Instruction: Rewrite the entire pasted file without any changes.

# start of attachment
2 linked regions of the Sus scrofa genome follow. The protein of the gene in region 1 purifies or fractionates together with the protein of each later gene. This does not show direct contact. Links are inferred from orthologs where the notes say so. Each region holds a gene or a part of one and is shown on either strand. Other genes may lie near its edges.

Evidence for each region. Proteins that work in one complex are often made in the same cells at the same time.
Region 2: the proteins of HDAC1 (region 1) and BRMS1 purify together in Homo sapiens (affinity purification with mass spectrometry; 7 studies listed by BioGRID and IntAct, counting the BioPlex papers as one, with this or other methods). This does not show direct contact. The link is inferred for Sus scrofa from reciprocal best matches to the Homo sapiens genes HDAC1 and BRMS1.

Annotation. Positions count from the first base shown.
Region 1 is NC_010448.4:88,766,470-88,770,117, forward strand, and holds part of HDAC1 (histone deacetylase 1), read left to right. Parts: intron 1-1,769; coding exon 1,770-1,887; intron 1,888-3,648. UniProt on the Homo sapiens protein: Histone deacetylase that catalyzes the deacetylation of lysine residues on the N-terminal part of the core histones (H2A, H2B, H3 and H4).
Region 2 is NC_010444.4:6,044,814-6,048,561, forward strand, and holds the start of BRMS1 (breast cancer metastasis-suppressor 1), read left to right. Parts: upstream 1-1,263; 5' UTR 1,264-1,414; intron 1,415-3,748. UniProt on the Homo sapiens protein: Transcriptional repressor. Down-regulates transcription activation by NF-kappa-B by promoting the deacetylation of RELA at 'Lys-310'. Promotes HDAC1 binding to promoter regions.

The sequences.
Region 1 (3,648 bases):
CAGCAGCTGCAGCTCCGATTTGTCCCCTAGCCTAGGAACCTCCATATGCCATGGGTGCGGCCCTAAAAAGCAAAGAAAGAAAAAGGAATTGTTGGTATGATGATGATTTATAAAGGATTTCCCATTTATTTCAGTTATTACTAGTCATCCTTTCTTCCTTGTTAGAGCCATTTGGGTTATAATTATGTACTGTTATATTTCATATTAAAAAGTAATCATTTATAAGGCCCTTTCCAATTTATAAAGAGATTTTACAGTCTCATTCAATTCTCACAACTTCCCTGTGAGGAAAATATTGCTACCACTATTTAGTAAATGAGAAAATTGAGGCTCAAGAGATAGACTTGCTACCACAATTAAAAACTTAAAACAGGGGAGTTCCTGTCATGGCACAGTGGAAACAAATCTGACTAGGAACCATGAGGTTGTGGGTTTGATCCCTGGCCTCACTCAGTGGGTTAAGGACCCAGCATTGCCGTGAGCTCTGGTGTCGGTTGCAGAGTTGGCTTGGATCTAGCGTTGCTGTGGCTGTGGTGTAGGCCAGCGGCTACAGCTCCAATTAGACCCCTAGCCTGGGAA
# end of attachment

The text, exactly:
2 linked regions of the Sus scrofa genome follow. The protein of the gene in region 1 purifies or fractionates together with the protein of each later gene. This does not show direct contact. Links are inferred from orthologs where the notes say so. Each region holds a gene or a part of one and is shown on either strand. Other genes may lie near its edges.

Evidence for each region. Proteins that work in one complex are often made in the same cells at the same time.
Region 2: the proteins of HDAC1 (region 1) and BRMS1 purify together in Homo sapiens (affinity purification with mass spectrometry; 7 studies listed by BioGRID and IntAct, counting the BioPlex papers as one, with this or other methods). This does not show direct contact. The link is inferred for Sus scrofa from reciprocal best matches to the Homo sapiens genes HDAC1 and BRMS1.

Annotation. Positions count from the first base shown.
Region 1 is NC_010448.4:88,766,470-88,770,117, forward strand, and holds part of HDAC1 (histone deacetylase 1), read left to right. Parts: intron 1-1,769; coding exon 1,770-1,887; intron 1,888-3,648. UniProt on the Homo sapiens protein: Histone deacetylase that catalyzes the deacetylation of lysine residues on the N-terminal part of the core histones (H2A, H2B, H3 and H4).
Region 2 is NC_010444.4:6,044,814-6,048,561, forward strand, and holds the start of BRMS1 (breast cancer metastasis-suppressor 1), read left to right. Parts: upstream 1-1,263; 5' UTR 1,264-1,414; intron 1,415-3,748. UniProt on the Homo sapiens protein: Transcriptional repressor. Down-regulates transcription activation by NF-kappa-B by promoting the deacetylation of RELA at 'Lys-310'. Promotes HDAC1 binding to promoter regions.

The sequences.
Region 1 (3,648 bases):
CAGCAGCTGCAGCTCCGATTTGTCCCCTAGCCTAGGAACCTCCATATGCCATGGGTGCGGCCCTAAAAAGCAAAGAAAGAAAAAGGAATTGTTGGTATGATGATGATTTATAAAGGATTTCCCATTTATTTCAGTTATTACTAGTCATCCTTTCTTCCTTGTTAGAGCCATTTGGGTTATAATTATGTACTGTTATATTTCATATTAAAAAGTAATCATTTATAAGGCCCTTTCCAATTTATAAAGAGATTTTACAGTCTCATTCAATTCTCACAACTTCCCTGTGAGGAAAATATTGCTACCACTATTTAGTAAATGAGAAAATTGAGGCTCAAGAGATAGACTTGCTACCACAATTAAAAACTTAAAACAGGGGAGTTCCTGTCATGGCACAGTGGAAACAAATCTGACTAGGAACCATGAGGTTGTGGGTTTGATCCCTGGCCTCACTCAGTGGGTTAAGGACCCAGCATTGCCGTGAGCTCTGGTGTCGGTTGCAGAGTTGGCTTGGATCTAGCGTTGCTGTGGCTGTGGTGTAGGCCAGCGGCTACAGCTCCAATTAGACCCCTAGCCTGGGAA